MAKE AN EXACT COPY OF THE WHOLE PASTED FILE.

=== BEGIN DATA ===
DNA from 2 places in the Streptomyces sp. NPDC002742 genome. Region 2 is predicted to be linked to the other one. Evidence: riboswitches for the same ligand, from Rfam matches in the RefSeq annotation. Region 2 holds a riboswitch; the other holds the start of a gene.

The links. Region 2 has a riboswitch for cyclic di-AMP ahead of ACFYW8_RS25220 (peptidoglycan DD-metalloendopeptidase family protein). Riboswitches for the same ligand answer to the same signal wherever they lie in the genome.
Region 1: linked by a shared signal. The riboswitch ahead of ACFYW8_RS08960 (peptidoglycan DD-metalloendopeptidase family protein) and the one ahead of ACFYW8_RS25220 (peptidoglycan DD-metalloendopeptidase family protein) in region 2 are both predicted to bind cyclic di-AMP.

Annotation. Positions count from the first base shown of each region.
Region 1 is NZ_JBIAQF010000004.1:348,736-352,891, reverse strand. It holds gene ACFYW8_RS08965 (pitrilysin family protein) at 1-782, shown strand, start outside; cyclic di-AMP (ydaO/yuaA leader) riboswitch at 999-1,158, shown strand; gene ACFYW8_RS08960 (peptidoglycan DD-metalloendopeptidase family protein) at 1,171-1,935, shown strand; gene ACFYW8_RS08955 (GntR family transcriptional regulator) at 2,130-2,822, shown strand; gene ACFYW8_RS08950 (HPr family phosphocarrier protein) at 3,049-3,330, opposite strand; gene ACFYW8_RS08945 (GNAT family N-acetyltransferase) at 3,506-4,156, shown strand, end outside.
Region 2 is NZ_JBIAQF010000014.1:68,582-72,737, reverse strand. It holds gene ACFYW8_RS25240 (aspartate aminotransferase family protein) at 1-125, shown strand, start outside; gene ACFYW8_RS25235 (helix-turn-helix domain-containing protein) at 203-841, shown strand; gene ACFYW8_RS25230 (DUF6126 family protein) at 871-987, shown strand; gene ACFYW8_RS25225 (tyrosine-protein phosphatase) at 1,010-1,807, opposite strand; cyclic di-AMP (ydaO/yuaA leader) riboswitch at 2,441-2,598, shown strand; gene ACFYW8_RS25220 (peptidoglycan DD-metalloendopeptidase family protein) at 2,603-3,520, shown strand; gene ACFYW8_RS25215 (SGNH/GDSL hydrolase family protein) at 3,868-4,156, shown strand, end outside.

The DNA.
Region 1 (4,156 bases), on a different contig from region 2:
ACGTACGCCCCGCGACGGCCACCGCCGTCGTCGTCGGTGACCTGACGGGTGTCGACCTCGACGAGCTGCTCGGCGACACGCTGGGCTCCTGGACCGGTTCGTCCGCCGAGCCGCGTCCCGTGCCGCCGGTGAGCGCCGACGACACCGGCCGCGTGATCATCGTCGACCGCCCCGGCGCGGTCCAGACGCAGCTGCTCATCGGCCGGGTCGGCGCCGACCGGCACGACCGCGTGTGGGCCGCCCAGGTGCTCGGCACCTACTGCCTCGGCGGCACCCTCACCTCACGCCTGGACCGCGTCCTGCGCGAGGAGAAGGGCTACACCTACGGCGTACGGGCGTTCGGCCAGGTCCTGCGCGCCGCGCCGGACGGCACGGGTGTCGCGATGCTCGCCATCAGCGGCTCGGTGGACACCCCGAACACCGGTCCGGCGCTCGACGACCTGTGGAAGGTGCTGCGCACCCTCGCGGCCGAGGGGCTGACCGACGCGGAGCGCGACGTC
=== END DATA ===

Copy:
DNA from 2 places in the Streptomyces sp. NPDC002742 genome. Region 2 is predicted to be linked to the other one. Evidence: riboswitches for the same ligand, from Rfam matches in the RefSeq annotation. Region 2 holds a riboswitch; the other holds the start of a gene.

The links. Region 2 has a riboswitch for cyclic di-AMP ahead of ACFYW8_RS25220 (peptidoglycan DD-metalloendopeptidase family protein). Riboswitches for the same ligand answer to the same signal wherever they lie in the genome.
Region 1: linked by a shared signal. The riboswitch ahead of ACFYW8_RS08960 (peptidoglycan DD-metalloendopeptidase family protein) and the one ahead of ACFYW8_RS25220 (peptidoglycan DD-metalloendopeptidase family protein) in region 2 are both predicted to bind cyclic di-AMP.

Annotation. Positions count from the first base shown of each region.
Region 1 is NZ_JBIAQF010000004.1:348,736-352,891, reverse strand. It holds gene ACFYW8_RS08965 (pitrilysin family protein) at 1-782, shown strand, start outside; cyclic di-AMP (ydaO/yuaA leader) riboswitch at 999-1,158, shown strand; gene ACFYW8_RS08960 (peptidoglycan DD-metalloendopeptidase family protein) at 1,171-1,935, shown strand; gene ACFYW8_RS08955 (GntR family transcriptional regulator) at 2,130-2,822, shown strand; gene ACFYW8_RS08950 (HPr family phosphocarrier protein) at 3,049-3,330, opposite strand; gene ACFYW8_RS08945 (GNAT family N-acetyltransferase) at 3,506-4,156, shown strand, end outside.
Region 2 is NZ_JBIAQF010000014.1:68,582-72,737, reverse strand. It holds gene ACFYW8_RS25240 (aspartate aminotransferase family protein) at 1-125, shown strand, start outside; gene ACFYW8_RS25235 (helix-turn-helix domain-containing protein) at 203-841, shown strand; gene ACFYW8_RS25230 (DUF6126 family protein) at 871-987, shown strand; gene ACFYW8_RS25225 (tyrosine-protein phosphatase) at 1,010-1,807, opposite strand; cyclic di-AMP (ydaO/yuaA leader) riboswitch at 2,441-2,598, shown strand; gene ACFYW8_RS25220 (peptidoglycan DD-metalloendopeptidase family protein) at 2,603-3,520, shown strand; gene ACFYW8_RS25215 (SGNH/GDSL hydrolase family protein) at 3,868-4,156, shown strand, end outside.

The DNA.
Region 1 (4,156 bases), on a different contig from region 2:
ACGTACGCCCCGCGACGGCCACCGCCGTCGTCGTCGGTGACCTGACGGGTGTCGACCTCGACGAGCTGCTCGGCGACACGCTGGGCTCCTGGACCGGTTCGTCCGCCGAGCCGCGTCCCGTGCCGCCGGTGAGCGCCGACGACACCGGCCGCGTGATCATCGTCGACCGCCCCGGCGCGGTCCAGACGCAGCTGCTCATCGGCCGGGTCGGCGCCGACCGGCACGACCGCGTGTGGGCCGCCCAGGTGCTCGGCACCTACTGCCTCGGCGGCACCCTCACCTCACGCCTGGACCGCGTCCTGCGCGAGGAGAAGGGCTACACCTACGGCGTACGGGCGTTCGGCCAGGTCCTGCGCGCCGCGCCGGACGGCACGGGTGTCGCGATGCTCGCCATCAGCGGCTCGGTGGACACCCCGAACACCGGTCCGGCGCTCGACGACCTGTGGAAGGTGCTGCGCACCCTCGCGGCCGAGGGGCTGACCGACGCGGAGCGCGACGTC